Bikes, vegans and taxes: How one German city is helping the country go net zero

In Germany’s southwest, a pretty university town near the Alps is showing the rest of the country how to go green.

Tübingen is blessed with higher days of sunshine than much of the rest of the country and, out of a population of 90,000, almost a third are students. As one of the centers of the German student protest movement in the late 1960s, it’s no surprise that Tubingen is also one of the country’s most environmentally aware cities.

Tübingen spends three times as much on bicycle infrastructure than the Danish city of Copenhagen, the city’s mayor, Boris Palmer, told the BBC. Palmer, first elected in 2007, is credited by many for shaping the city’s green policies — such as mandatory solar panels on roofs and free buses on Saturdays.

Palmer says the city has seen a reduction in the emission of CO2 per capita by 40 percent in the past 15 years, while Tübingen’s economy has grown by 40 percent. “This gives us hope that there might be a way to overcome global warming and keep growing,” he told the BBC.

Packaging comes at a price

Tübingen is also the first German city to implement a tax on disposable packaging — known as the Verpackungssteuer. It imposed an extra payment of 50 cents on anything from coffee cups to meal plates to pizza boxes. All disposable cutlery is also taxed. Even if something is made from sustainable materials, anything that is for one-time use has become costlier.

During the first few weeks in operation, the new tax resulted in 15 percent less waste in the city’s rubbish bins (German). But the tax hasn’t gone down well with the city’s only branch of McDonald’s, which is challenging the move in court (German). With more than 1,500 restaurants across the country, the American fast-food giant is arguing for a uniform framework rather than different rules across cities.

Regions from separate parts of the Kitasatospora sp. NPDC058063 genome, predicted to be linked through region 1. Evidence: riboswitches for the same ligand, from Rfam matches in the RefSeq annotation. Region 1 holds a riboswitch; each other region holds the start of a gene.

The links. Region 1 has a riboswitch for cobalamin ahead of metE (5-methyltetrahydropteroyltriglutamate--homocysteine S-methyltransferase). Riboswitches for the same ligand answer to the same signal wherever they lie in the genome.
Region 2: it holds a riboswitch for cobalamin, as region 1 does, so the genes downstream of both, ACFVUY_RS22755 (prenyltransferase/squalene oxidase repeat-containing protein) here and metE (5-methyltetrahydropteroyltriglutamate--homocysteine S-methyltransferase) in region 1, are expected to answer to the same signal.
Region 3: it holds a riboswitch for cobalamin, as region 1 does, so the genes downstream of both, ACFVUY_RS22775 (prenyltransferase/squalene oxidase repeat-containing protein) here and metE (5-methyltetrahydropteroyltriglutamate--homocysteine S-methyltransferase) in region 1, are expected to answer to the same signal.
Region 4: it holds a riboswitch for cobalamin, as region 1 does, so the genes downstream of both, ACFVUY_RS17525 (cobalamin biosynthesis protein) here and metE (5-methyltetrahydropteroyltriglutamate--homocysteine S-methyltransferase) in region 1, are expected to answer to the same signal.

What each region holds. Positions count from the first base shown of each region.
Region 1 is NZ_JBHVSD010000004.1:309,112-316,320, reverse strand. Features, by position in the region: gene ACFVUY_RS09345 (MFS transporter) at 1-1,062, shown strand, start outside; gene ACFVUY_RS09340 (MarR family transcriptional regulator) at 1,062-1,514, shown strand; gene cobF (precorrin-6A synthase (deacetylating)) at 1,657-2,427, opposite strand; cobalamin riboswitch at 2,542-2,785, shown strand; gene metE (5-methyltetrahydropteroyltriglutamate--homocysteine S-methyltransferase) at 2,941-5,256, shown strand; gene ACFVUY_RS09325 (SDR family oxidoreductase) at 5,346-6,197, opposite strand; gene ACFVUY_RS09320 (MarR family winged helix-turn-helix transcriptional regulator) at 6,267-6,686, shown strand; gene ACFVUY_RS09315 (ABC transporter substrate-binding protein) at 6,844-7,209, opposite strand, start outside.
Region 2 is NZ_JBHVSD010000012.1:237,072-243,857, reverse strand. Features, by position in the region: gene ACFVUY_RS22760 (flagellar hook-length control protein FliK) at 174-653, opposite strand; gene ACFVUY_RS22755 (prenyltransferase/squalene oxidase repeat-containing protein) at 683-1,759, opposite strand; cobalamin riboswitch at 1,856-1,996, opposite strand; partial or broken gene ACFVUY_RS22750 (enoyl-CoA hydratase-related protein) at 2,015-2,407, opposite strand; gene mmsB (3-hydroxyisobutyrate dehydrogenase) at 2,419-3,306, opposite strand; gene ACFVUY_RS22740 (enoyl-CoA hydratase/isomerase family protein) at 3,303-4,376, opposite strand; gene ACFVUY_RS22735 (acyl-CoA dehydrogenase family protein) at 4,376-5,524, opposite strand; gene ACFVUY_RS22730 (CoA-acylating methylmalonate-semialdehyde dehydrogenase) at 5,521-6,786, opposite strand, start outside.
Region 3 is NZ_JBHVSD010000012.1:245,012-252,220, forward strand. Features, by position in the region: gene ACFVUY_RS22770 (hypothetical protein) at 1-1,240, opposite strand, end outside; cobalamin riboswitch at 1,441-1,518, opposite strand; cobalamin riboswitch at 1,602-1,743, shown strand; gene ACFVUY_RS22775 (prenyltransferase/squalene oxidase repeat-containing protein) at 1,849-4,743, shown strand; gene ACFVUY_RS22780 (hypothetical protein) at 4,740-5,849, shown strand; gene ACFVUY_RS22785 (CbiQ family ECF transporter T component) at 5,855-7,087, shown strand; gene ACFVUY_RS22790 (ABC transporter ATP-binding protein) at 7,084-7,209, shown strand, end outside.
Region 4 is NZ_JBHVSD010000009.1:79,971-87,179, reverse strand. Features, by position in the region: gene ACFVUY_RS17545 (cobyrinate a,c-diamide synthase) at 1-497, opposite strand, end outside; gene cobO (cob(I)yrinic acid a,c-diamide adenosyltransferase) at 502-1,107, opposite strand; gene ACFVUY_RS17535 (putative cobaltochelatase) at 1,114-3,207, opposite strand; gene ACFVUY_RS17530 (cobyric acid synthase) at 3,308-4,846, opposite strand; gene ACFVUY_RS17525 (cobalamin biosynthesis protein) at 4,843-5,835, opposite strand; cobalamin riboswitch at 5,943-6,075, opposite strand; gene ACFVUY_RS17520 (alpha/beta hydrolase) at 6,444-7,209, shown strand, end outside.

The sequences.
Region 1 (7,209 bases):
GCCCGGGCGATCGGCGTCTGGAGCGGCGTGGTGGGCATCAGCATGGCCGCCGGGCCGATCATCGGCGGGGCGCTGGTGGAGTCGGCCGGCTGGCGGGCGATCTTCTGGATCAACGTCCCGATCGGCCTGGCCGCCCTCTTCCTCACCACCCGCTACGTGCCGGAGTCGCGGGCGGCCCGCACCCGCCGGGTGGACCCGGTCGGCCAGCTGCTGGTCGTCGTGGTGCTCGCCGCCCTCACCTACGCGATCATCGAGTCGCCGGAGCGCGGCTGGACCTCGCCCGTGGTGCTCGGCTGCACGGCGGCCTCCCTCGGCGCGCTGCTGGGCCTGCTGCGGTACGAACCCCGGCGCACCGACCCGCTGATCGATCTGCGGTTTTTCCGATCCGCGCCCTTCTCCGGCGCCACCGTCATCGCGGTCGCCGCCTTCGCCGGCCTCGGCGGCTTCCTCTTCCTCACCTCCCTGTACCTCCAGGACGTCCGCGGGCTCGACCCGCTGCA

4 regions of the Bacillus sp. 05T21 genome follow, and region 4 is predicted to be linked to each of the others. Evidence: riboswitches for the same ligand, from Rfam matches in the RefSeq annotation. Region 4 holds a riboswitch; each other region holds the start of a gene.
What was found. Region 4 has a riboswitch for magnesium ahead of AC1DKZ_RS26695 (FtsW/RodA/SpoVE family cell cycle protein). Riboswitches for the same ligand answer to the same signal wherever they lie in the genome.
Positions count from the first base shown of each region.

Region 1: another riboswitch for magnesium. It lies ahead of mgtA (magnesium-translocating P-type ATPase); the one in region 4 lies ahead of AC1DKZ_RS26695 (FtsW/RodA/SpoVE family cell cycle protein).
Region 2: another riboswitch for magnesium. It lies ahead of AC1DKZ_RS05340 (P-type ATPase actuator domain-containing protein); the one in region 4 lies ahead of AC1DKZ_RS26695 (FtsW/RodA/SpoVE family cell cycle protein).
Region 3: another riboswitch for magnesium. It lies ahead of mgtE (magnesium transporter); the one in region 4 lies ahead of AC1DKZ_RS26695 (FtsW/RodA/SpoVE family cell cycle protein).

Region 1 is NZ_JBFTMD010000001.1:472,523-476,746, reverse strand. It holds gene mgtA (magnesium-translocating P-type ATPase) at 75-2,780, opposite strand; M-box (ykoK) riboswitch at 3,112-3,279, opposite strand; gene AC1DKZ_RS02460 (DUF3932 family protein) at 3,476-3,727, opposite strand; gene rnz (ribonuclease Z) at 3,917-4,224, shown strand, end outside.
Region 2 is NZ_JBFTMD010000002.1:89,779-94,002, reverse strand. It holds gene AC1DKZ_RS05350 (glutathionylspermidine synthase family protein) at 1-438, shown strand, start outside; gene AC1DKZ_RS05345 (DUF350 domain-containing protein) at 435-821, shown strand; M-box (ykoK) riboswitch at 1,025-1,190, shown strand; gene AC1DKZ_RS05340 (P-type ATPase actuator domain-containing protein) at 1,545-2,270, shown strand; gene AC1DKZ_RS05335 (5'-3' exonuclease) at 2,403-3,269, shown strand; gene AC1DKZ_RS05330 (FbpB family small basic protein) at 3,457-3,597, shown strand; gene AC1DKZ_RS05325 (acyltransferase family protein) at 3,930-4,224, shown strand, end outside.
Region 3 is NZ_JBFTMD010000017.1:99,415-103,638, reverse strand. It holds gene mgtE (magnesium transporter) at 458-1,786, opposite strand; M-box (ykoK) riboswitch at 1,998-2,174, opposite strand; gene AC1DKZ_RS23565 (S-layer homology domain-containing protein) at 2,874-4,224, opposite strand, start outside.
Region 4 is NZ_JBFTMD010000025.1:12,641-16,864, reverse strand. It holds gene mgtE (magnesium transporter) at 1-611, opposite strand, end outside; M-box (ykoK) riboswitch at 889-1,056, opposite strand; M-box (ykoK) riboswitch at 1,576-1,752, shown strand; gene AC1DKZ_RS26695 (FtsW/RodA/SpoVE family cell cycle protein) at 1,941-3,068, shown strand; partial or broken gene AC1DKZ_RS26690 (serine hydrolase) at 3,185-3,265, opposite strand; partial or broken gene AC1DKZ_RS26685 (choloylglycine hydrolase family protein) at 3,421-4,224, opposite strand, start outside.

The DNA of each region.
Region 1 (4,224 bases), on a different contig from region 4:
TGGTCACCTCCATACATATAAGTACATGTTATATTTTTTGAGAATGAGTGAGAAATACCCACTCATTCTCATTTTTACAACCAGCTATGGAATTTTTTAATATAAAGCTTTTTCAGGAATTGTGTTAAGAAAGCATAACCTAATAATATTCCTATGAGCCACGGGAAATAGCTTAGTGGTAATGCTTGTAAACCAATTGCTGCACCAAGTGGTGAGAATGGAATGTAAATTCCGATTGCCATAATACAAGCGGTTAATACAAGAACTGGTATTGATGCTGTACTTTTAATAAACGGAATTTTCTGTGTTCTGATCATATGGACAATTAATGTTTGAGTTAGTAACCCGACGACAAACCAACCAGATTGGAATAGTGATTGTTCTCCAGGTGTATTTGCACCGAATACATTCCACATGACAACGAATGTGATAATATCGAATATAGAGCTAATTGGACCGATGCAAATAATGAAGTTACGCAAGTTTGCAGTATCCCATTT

But many businesses in Tübingen have embraced the new rules. Naresh Taneja has owned a vegan Indian restaurant in the city for 30 years, she told the BBC. “I have stopped stocking any disposable plates,” he says. “We were already encouraging our customers to bring their own lunch boxes and now this tax has helped even more.” The local authority also provided assistance to businesses to deal with the tax such as helping them buy reusable cutlery.

Is Germany becoming meat-free?

Veganism and vegetarianism in general is popular in Tubingen, and is fast becoming so across Germany. Famous for meaty sausages such as the Bratwurst, plant-based food isn’t what most people would associate with German cuisine. But that appears to be changing. Research carried out in 2019 by Statista revealed that almost half of Germans follow a primarily non-meat diet.

Eating habits in Germany in 2019. Image: Statista

Sales of meat substitutes in the country are expected to reach about $593 million by the end of 2022. Meat consumption is meanwhile expected to fall. Surveys show many of those who have curbed their meat eating are doing so out of concerns for the environment as well as animal welfare. This is good news for the race towards net zero, as meat and dairy products contribute as much as 58 percent of greenhouse gas emissions produced by the global agricultural industry, according to Statista.

The race to net zero

Germany is by far the biggest emitter in the European Union, producing 810 metric tons of CO2 equivalent in 2019.

GHG emissions in Germany

Germany has a long way to go to reduce its emissions. Image: McKinsey

The German has set a national goal of reaching climate neutrality by 2045 and aims to reduce greenhouse gas emissions by at least 65 percent by 2030 compared to 1990 levels.

With many other cities like Tübingen playing their part in combating climate change, it certainly feels like the country is on the right path.

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